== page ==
Stop Drowning and Reach Out for Help

By Stephanie Schilling 07/07/17

The doctors told me if I drank again I could die. But I didn’t want to admit my drinking was out of control to myself, much less to someone else.

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Stephanie Schilling

I began my recovery journey five years ago.

I took my first magical drink of liquid courage during my ninth-grade summer. The alcohol was flowing through my bloodstream like a vicious cycle of raging vengeance that gave me a fearless feeling of confidence and strength. I just didn’t realize how strong the vicious cycle was back then.

I’ll never forget feeling so alone and hopeless.

I struggled to make every effort to avoid getting honest with myself. I’d silently whisper to myself, “I’ll quit tomorrow.” I was just ready to feel the burn of another shot making its way down my throat to my empty stomach to relieve the anxiety and worry. 

I received my first DUI at the age of 20.

Several years later, I was diagnosed with Acute Pancreatitis. I spent 11 days in the hospital, and I still wasn’t done testing life. The doctors told me if I drank again I could die. Last I checked, I wasn’t a cat with nine lives or some invincible superhero. I had to face my fears and the reality of my drinking problem in order to reach my trembling hand out for the necessary help and support I needed. I didn’t want to admit my drinking was out of control to myself, much less to someone else.  

I thought I could never face reality, and that all the positive posts on social media were just a bunch of crap. How could they really be happy sober? My pride and delusional thinking always wanted to overpower the reality. My alcohol use was numbing my pain and drowning my thoughts. When the alcohol isn’t present, the reality sets in for us. We become sad, depressed and extremely hopeless. We feel like we’re never going to heal. The reality is that we can be happy and sober.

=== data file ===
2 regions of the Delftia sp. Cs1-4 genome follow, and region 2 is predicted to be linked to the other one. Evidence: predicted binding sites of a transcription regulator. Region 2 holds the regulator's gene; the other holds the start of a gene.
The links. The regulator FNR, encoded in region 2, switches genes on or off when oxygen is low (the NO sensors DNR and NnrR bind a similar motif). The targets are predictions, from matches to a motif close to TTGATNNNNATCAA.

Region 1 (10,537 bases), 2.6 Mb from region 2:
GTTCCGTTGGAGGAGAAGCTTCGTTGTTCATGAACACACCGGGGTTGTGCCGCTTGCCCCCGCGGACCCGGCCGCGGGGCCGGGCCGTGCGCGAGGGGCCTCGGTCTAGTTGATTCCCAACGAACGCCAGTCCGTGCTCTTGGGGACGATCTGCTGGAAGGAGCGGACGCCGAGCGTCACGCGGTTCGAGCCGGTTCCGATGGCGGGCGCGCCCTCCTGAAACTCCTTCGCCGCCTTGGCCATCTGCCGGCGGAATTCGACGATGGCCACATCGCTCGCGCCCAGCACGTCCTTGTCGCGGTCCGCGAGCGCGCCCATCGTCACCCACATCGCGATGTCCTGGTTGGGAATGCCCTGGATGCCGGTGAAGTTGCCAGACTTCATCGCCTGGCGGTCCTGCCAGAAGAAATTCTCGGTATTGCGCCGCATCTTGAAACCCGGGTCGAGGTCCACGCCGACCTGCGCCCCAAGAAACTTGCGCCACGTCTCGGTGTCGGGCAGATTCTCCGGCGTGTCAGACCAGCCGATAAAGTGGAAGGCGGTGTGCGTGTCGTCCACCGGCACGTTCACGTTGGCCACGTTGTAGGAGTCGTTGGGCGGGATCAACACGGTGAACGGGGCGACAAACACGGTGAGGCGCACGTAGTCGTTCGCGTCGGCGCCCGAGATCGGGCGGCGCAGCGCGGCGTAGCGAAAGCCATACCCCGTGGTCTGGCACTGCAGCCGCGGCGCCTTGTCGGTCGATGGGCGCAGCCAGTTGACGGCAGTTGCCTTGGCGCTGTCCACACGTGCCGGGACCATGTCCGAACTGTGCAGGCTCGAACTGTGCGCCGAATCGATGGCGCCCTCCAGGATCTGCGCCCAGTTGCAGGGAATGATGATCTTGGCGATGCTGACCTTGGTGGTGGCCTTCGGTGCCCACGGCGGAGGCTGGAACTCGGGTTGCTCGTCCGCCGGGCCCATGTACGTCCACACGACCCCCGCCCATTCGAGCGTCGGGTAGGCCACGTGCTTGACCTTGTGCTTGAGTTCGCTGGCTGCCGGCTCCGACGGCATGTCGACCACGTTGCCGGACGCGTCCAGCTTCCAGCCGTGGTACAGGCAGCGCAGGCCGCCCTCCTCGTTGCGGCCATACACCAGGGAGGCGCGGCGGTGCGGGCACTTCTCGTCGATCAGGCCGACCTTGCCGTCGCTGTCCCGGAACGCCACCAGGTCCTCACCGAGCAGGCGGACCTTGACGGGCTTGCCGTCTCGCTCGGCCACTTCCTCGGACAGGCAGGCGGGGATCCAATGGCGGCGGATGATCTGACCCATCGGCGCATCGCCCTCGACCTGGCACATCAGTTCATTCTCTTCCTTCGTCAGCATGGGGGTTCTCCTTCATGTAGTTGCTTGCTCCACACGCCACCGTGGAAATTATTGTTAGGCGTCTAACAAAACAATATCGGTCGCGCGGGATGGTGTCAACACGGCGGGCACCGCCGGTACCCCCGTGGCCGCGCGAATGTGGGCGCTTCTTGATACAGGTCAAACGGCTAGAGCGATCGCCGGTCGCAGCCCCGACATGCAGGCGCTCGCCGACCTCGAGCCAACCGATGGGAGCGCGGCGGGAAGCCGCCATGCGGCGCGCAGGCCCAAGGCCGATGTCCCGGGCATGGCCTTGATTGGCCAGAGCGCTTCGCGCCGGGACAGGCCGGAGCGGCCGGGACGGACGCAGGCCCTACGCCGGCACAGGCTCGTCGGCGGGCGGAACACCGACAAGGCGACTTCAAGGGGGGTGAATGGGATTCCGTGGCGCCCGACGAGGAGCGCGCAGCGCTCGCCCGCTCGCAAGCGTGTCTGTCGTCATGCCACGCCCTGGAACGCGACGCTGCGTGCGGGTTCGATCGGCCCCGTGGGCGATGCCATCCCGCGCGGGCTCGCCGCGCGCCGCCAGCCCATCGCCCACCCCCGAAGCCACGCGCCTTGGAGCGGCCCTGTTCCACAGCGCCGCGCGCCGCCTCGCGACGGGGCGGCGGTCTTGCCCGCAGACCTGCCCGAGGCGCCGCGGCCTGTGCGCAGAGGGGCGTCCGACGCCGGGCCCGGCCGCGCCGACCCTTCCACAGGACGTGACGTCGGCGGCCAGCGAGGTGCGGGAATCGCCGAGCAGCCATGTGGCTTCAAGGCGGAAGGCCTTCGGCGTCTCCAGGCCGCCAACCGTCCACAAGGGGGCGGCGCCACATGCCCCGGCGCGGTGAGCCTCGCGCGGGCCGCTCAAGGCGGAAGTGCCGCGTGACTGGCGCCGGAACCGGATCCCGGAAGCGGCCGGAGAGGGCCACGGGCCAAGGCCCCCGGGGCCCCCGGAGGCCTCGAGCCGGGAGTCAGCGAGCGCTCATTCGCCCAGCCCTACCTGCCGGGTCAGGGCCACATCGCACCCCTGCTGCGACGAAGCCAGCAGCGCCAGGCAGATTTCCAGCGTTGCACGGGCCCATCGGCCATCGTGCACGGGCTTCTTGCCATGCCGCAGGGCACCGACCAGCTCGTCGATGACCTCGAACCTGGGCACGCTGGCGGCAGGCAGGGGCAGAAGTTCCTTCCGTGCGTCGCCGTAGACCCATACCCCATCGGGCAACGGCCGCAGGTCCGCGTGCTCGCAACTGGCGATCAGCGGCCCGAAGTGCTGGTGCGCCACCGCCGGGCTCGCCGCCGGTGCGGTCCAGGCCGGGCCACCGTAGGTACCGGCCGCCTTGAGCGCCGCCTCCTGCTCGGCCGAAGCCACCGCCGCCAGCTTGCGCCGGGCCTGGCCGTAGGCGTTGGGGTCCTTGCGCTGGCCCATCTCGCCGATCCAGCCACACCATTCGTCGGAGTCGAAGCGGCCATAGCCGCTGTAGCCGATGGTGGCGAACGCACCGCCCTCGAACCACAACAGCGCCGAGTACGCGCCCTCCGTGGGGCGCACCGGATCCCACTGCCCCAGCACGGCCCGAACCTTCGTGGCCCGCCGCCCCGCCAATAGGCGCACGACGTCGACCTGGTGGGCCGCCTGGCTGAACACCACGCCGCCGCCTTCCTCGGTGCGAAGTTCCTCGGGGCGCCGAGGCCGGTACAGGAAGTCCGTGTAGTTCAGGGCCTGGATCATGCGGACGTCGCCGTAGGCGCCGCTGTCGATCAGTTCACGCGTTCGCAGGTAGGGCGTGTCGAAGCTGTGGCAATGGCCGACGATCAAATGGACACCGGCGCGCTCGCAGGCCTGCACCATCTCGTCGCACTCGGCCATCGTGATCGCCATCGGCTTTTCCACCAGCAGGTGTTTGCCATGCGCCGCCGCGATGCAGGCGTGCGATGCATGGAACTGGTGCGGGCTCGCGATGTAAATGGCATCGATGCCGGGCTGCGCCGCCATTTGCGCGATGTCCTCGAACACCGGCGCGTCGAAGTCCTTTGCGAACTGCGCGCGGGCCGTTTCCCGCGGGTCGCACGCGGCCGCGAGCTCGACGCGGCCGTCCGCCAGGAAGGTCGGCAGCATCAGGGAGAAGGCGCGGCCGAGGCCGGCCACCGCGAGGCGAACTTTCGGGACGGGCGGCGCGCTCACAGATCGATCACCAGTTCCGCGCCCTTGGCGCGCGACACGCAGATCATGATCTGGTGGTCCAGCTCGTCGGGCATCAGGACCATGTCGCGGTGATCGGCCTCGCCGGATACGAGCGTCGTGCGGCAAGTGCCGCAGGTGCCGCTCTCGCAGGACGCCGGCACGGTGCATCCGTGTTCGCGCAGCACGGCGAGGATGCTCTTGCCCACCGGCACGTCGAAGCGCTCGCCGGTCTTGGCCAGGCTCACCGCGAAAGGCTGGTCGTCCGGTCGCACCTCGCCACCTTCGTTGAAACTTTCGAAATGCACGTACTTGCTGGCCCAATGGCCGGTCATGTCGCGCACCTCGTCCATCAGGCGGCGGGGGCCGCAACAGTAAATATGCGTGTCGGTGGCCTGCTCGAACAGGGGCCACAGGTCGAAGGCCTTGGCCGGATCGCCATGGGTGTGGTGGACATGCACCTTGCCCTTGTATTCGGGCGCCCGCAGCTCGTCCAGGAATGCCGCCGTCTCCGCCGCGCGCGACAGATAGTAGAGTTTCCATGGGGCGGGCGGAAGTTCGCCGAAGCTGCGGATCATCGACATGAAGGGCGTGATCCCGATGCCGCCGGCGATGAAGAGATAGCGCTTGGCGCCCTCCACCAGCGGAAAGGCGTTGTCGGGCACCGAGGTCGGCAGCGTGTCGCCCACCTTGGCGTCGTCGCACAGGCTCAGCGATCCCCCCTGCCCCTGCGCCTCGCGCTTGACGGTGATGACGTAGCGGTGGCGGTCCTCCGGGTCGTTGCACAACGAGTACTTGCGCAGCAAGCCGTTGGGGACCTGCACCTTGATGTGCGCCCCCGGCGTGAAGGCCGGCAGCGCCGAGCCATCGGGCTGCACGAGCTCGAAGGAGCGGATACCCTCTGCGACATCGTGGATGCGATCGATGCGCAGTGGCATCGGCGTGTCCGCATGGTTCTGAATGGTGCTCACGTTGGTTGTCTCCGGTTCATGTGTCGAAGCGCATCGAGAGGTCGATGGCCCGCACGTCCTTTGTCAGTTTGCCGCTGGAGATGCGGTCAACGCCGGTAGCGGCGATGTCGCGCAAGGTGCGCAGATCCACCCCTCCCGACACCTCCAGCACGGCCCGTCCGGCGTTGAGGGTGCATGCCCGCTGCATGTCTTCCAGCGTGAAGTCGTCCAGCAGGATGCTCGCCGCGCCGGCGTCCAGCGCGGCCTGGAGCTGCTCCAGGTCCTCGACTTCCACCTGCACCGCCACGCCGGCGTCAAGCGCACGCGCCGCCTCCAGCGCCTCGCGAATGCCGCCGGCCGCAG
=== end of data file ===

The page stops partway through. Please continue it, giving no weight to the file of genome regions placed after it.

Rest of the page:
I’m not trying to lead anyone to believe that the last five clean and sober years of my life have been all sunshine and rainbows. The truth is that the struggle is real, denial is huge and acceptance is key. Luckily, we are never alone in this fight. Those positive social media posts from friends, loved ones and strangers are true. They do care, and they do want to hear from us.

Even that stranger we just followed on Instagram that posts all those quotes about life and positivity; yeah, they care. The one thing I know from experience is that the most depressingly scary and painful times where all hope was seemingly faded, there was someone somewhere out there struggling much worse than me. At the same time, there was also someone somewhere out there that loved me much more than I loved myself.  

The pain we think will never go away will heal. We will begin a miraculous new journey of a life we never knew we could have. The first step for us to heal and recover is to admit that we have a problem. There comes a time when we must let ourselves be raw and vulnerable to ask for the help we so desperately need. Asking for that help doesn’t mean we failed at life, or lack willpower. It gives us a clear understanding that the helplessness and suffering will not just go away.

Alcoholism and addiction is a disease that we can’t fight alone. It’s a wickedly dangerous cycle of insanity. That shitty gut-wrenching pain we’re feeling is temporary, and with each new day our beautiful souls are blessed with, we have the power to make it a better day than the one before.